Yamhill County Highpoint Trip Report
Date: May 10, 2007
Author: Chris Roundtree
Using Jones' 1997 directions, we dodged speeding log trucks and piles of
freshly-cut trees and made our way past the extensive clear-cuts along the
Trask Toll Road with little effort. Just after milepost 7 (logging company mileage
markers attached to trees), we correctly turned left at a fork marked "Toll Road",
even though our DeLorme atlas labels it "Trask Mountain Road".
At an intersection roughly 3 miles further, at the Yamhill/Tillamook county line,
Toll Road drops away to the right. We continued ahead uphill, on the road
which Helman refers to as "quite steep, often surprisingly so"; it does indeed
steepen but itís a maintained gravel road, as it is currently being used to
access active logging operations.
At the top of the steep section, we reached what others referred to as "the saddle".
Here, Helman referred to "several paths heading in different directions".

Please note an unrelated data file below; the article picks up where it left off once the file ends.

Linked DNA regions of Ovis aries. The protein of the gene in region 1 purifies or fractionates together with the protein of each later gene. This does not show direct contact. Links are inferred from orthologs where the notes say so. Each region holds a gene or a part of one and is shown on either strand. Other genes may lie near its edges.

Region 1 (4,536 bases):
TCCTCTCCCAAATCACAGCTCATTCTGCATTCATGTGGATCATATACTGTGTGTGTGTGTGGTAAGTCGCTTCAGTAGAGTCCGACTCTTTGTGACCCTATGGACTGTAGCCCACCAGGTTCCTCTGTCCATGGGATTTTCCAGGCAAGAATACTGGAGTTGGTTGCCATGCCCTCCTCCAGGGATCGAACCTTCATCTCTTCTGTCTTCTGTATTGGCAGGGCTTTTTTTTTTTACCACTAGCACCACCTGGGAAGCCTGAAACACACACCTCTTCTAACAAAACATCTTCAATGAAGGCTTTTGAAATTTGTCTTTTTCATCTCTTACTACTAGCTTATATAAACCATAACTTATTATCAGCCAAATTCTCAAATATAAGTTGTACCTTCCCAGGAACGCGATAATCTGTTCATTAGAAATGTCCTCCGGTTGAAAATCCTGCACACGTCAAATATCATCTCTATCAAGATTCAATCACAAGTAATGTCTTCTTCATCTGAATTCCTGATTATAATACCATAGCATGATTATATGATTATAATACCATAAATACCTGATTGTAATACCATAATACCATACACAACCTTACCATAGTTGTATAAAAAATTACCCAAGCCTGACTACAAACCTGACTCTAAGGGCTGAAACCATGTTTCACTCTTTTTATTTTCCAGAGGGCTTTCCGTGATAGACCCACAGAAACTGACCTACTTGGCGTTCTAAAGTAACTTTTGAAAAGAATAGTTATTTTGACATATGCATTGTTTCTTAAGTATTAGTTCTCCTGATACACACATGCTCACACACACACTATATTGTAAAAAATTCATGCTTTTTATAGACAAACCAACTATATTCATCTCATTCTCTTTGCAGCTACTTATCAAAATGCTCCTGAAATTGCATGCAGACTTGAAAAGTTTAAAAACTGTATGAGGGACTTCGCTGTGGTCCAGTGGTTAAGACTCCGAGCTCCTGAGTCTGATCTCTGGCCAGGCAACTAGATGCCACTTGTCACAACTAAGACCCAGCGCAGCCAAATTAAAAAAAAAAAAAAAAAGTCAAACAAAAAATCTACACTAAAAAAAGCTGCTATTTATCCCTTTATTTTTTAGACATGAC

Instead, we encountered a large clear-cut (apparently new)
immediately to the right (west) and a broad, obvious road heading somewhat
steeply up to the left (also apparently new?).
We snuck past the logging crew's
bulldozers and drove slowly up the chunky road (our Ford Escape sufficed;
passenger cars are probably too risky here). This new road heads south, over
and around the west side of Trask Mountain, and down to a junction at another
saddle just south of the summit dome. Near the crest of this new section of road,
we located the truncated remnants of the old road leading down from the summit,
hidden behind a pile of strategically-placed trees, above a 15-foot-high
road-cut embankment. We parked at a wide spot in the new road just north of its
crest and hiked the short distance to the remnants of the summit's old lookout.